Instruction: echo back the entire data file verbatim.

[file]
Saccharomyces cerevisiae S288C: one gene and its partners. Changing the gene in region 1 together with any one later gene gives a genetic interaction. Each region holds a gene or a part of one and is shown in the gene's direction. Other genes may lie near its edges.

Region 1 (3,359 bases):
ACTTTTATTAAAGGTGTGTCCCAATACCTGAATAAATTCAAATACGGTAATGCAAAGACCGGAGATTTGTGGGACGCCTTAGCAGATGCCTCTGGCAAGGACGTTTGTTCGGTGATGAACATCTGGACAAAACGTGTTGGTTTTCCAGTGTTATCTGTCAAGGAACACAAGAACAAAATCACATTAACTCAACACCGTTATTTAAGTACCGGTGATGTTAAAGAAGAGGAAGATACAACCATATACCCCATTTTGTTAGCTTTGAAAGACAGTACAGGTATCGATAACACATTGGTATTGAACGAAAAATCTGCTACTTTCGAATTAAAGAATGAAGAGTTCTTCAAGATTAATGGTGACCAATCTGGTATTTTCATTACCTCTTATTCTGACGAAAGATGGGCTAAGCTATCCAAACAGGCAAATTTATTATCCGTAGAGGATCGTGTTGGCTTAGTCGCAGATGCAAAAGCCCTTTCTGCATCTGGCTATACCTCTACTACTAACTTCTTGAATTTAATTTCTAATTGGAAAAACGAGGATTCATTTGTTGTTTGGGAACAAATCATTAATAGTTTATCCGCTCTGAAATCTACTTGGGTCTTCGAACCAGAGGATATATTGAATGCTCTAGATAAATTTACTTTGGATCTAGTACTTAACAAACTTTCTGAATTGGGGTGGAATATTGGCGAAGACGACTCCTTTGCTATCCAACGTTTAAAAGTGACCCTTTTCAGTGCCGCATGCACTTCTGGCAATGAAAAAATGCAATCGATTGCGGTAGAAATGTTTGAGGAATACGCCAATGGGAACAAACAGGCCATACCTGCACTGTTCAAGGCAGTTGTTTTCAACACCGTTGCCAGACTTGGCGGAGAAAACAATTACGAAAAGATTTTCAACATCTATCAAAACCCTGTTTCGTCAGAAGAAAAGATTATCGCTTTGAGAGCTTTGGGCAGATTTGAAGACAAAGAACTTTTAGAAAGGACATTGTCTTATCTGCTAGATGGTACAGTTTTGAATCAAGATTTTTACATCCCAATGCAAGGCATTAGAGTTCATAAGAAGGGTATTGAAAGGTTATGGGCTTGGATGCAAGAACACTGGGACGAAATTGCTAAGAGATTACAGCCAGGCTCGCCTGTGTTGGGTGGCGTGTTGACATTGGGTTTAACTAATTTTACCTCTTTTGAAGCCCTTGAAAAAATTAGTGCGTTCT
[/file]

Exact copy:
Saccharomyces cerevisiae S288C: one gene and its partners. Changing the gene in region 1 together with any one later gene gives a genetic interaction. Each region holds a gene or a part of one and is shown in the gene's direction. Other genes may lie near its edges.

Region 1 (3,359 bases):
ACTTTTATTAAAGGTGTGTCCCAATACCTGAATAAATTCAAATACGGTAATGCAAAGACCGGAGATTTGTGGGACGCCTTAGCAGATGCCTCTGGCAAGGACGTTTGTTCGGTGATGAACATCTGGACAAAACGTGTTGGTTTTCCAGTGTTATCTGTCAAGGAACACAAGAACAAAATCACATTAACTCAACACCGTTATTTAAGTACCGGTGATGTTAAAGAAGAGGAAGATACAACCATATACCCCATTTTGTTAGCTTTGAAAGACAGTACAGGTATCGATAACACATTGGTATTGAACGAAAAATCTGCTACTTTCGAATTAAAGAATGAAGAGTTCTTCAAGATTAATGGTGACCAATCTGGTATTTTCATTACCTCTTATTCTGACGAAAGATGGGCTAAGCTATCCAAACAGGCAAATTTATTATCCGTAGAGGATCGTGTTGGCTTAGTCGCAGATGCAAAAGCCCTTTCTGCATCTGGCTATACCTCTACTACTAACTTCTTGAATTTAATTTCTAATTGGAAAAACGAGGATTCATTTGTTGTTTGGGAACAAATCATTAATAGTTTATCCGCTCTGAAATCTACTTGGGTCTTCGAACCAGAGGATATATTGAATGCTCTAGATAAATTTACTTTGGATCTAGTACTTAACAAACTTTCTGAATTGGGGTGGAATATTGGCGAAGACGACTCCTTTGCTATCCAACGTTTAAAAGTGACCCTTTTCAGTGCCGCATGCACTTCTGGCAATGAAAAAATGCAATCGATTGCGGTAGAAATGTTTGAGGAATACGCCAATGGGAACAAACAGGCCATACCTGCACTGTTCAAGGCAGTTGTTTTCAACACCGTTGCCAGACTTGGCGGAGAAAACAATTACGAAAAGATTTTCAACATCTATCAAAACCCTGTTTCGTCAGAAGAAAAGATTATCGCTTTGAGAGCTTTGGGCAGATTTGAAGACAAAGAACTTTTAGAAAGGACATTGTCTTATCTGCTAGATGGTACAGTTTTGAATCAAGATTTTTACATCCCAATGCAAGGCATTAGAGTTCATAAGAAGGGTATTGAAAGGTTATGGGCTTGGATGCAAGAACACTGGGACGAAATTGCTAAGAGATTACAGCCAGGCTCGCCTGTGTTGGGTGGCGTGTTGACATTGGGTTTAACTAATTTTACCTCTTTTGAAGCCCTTGAAAAAATTAGTGCGTTCT